1. please update with what worked for you on sleeping! I have 3.5 month twin girls who have decided to get a jump start on their 4 month sleep regression, and I’m losing my mind! One has just started screaming before bed even though she used to go down just fine. Even if we start early, she will be up crying for hours and the only thing that has worked has been to put her in the swing. Help a desperate mama out! 🙂

  2. Yes, please on what you did for sleep training! We are nearing the time we need to do it and I can use all the advice/ideas I can get. Our little guy is 13 weeks.

    1. Well, I started a little disjointedly, reading the no cry sleep solution, the sleep easy solution and healthy sleep happy child. While the books can be helpful and the various perspectives informative, I ended up making my own CIO system. We’d put him down to bed after his consistent bedtime routine and if he cried I go back in after 3 mins, then 5, then 7, then 10. He never went longer than 15 minutes. Within a week he was falling asleep within 15 mins and I realized he was doing almost a fake cry as soothing method. He’d fuss for a minute or two then stop, be quiet, and then fuss again. That latest for a couple of weeks but has since stopped. Now he babbles to himself in the crib instead of fussing. It’s the cutest thing ever. He still wakes 1-2 times a night but it’s a vast improvement over 10x! While I swore I’d never CIO our made up hybrid model worked for me – i never felt like I was abandoning or torturing my baby and now I can just lay him in his crib and walk away. Hallelujah!!

  3. So glad sleep training worked! It worked for us and it was life changing!

  4. Ohh, where to start?! I was just like you & only read Bringing Up Baby prior to having my little one. Followed by a couple of other French books. My little one (15 months old) is well into eating solid food & I can say every day is a new adventure. I made the majority of his purees from the start & so happy I did. There is great peace of mind knowing exactly what they are eating. I keep processed foods to an absolute minimum, have him on a 4 times/day meal schedule with no snacks in between and he is perfectly fine with it! There are good days & bad days (days you watch your delicious home cooked meal thrown on the floor), but hold your ground & do what is best for you & your baby…I think we can make little foodies out of our little ones. If the French can do it, why can’t we?! My struggle that I avoid thinking about is when he starts daycare…the lack of control over the snacks that are provided and how often they eat, which seems to be frequent. I pride myself in the work I’ve done so far and hate to see it all thrown out the window with daycare.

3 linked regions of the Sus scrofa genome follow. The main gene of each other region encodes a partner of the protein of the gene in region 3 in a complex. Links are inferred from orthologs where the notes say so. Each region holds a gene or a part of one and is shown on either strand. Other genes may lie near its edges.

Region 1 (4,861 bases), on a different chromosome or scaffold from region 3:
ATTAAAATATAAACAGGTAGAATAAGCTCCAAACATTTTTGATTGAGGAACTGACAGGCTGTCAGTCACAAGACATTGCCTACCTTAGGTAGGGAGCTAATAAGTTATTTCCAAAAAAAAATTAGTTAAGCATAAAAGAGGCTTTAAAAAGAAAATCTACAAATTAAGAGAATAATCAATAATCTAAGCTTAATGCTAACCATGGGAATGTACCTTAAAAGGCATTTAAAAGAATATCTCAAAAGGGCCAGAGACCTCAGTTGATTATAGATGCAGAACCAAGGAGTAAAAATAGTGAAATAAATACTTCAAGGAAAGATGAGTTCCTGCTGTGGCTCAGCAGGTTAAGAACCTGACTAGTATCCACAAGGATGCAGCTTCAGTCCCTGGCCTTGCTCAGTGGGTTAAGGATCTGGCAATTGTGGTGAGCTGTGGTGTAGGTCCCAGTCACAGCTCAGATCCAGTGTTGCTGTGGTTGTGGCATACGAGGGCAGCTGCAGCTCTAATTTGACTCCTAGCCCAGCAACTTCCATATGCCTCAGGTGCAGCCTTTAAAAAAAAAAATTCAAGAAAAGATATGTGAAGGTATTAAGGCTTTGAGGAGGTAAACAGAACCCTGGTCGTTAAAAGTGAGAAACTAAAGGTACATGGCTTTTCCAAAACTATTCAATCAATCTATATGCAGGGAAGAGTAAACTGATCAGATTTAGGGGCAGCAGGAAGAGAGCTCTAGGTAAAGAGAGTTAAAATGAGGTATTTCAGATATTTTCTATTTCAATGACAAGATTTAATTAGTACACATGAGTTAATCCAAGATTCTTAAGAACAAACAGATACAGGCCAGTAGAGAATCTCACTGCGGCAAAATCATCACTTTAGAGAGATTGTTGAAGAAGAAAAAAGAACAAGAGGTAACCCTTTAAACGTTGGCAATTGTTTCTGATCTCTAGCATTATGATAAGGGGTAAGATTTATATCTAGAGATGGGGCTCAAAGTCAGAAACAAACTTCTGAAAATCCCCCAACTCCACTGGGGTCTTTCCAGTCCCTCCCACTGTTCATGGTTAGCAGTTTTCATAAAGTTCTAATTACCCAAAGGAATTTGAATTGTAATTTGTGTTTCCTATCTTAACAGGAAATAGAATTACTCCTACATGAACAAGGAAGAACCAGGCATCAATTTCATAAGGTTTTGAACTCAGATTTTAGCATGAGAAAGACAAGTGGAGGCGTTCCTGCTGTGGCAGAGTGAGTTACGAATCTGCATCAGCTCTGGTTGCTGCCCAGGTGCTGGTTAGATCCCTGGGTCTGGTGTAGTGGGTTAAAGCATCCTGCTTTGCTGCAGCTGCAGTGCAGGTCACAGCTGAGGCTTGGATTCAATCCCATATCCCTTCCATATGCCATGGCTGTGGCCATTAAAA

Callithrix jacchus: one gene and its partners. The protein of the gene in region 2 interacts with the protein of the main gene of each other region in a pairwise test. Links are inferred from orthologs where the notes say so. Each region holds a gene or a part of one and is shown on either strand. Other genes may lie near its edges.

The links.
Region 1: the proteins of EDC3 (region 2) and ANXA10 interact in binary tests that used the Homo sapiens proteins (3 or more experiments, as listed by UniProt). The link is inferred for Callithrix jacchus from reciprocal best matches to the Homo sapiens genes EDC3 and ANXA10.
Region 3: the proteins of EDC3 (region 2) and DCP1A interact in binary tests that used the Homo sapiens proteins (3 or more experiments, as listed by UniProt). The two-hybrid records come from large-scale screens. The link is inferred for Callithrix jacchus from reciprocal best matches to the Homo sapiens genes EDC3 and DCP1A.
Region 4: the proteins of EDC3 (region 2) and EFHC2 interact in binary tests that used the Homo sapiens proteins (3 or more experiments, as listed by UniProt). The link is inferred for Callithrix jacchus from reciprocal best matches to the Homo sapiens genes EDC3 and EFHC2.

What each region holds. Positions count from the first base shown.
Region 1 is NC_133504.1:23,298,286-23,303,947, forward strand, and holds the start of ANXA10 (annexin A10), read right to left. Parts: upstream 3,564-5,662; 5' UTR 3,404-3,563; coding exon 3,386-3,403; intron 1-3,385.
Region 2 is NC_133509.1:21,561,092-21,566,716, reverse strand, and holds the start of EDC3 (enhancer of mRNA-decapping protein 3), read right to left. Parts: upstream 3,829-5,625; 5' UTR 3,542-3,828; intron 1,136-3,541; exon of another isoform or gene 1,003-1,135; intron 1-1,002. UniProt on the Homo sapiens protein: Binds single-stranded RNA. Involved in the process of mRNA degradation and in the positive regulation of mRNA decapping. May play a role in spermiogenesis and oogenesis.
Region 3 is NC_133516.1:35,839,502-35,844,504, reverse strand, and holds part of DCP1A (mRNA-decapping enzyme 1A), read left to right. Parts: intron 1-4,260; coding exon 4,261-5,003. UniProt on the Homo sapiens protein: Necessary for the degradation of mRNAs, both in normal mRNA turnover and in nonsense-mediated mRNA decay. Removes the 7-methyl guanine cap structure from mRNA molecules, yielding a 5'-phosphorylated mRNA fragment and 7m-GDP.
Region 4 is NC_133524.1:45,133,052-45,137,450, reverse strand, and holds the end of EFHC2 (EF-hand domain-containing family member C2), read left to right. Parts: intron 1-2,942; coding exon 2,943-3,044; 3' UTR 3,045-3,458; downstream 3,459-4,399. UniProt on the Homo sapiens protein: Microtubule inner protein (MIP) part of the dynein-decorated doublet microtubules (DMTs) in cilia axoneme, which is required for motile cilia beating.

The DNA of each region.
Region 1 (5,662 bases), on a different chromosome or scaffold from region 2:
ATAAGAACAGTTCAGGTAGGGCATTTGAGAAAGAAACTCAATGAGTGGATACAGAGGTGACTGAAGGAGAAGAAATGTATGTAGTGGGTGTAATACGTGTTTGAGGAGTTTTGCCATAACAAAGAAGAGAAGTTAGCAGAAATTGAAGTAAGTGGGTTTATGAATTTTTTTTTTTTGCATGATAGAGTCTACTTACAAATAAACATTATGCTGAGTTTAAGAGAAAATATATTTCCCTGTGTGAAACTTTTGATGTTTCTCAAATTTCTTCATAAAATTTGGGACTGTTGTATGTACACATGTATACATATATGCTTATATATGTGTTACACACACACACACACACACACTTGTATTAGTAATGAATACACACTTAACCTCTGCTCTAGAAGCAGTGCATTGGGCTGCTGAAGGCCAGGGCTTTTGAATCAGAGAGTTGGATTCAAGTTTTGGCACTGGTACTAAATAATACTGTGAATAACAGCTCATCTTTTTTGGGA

1. Feel you Meghan! We have Carter on a four hour Breast feeding schedule which has worked super well and I hope can continue with the introduction of solids. We’re there certain foods or purées that you started with?

      1. We tried the rice cereal to start and it was a huge no-go with our little one. So I just went straight to purees…sweet potato was a huge hit, and pear + apple combination. Two cookbooks I used all the time: Cooking For Baby & The Baby & Toddler Cookbook.

  5. When we started solids around 6 months I was all excited to make delicious, organic, home made purees but of course Ingrid didn’t really like them. I found over time that she really didn’t care for the pureed texture so we switched to just feeding her little bits of whatever we were eating. She likes that much better and now eats almost anything we offer. She still sometimes goes through phases where something that she loved one day all of a sudden is a no-go. I also found that she really wasn’t excited to eat until around 9-10 months. I didn’t push it, i’d offer her food at every meal but didn’t make a big deal about her eating or not and just waited until she seemed more ready because she was still getting most of her nutrients and calories from breastfeeding. I think that allowed her to start to enjoy it on her own without feeling force fed :).

    1. That’s such great advice Maia! I’m not going to try to push it. I love the idea of just offer a little bit of what we’re eating!

  6. So glad you are getting some sleep! We did Baby Led Weaning and it was the best decision ever! We did some purees every once in awhile because of convenience, but mostly we just gave her bits of whatever we were eating and now she eats just about everything– even spicy! Would totally recommend checking out that book!

    1. Going to get it on my kindle immediately Jen!! Sounds like exactly what I need. Interestingly Carter isn’t super interested in our food yet but he wants to drink out of every glass I bring to my lips!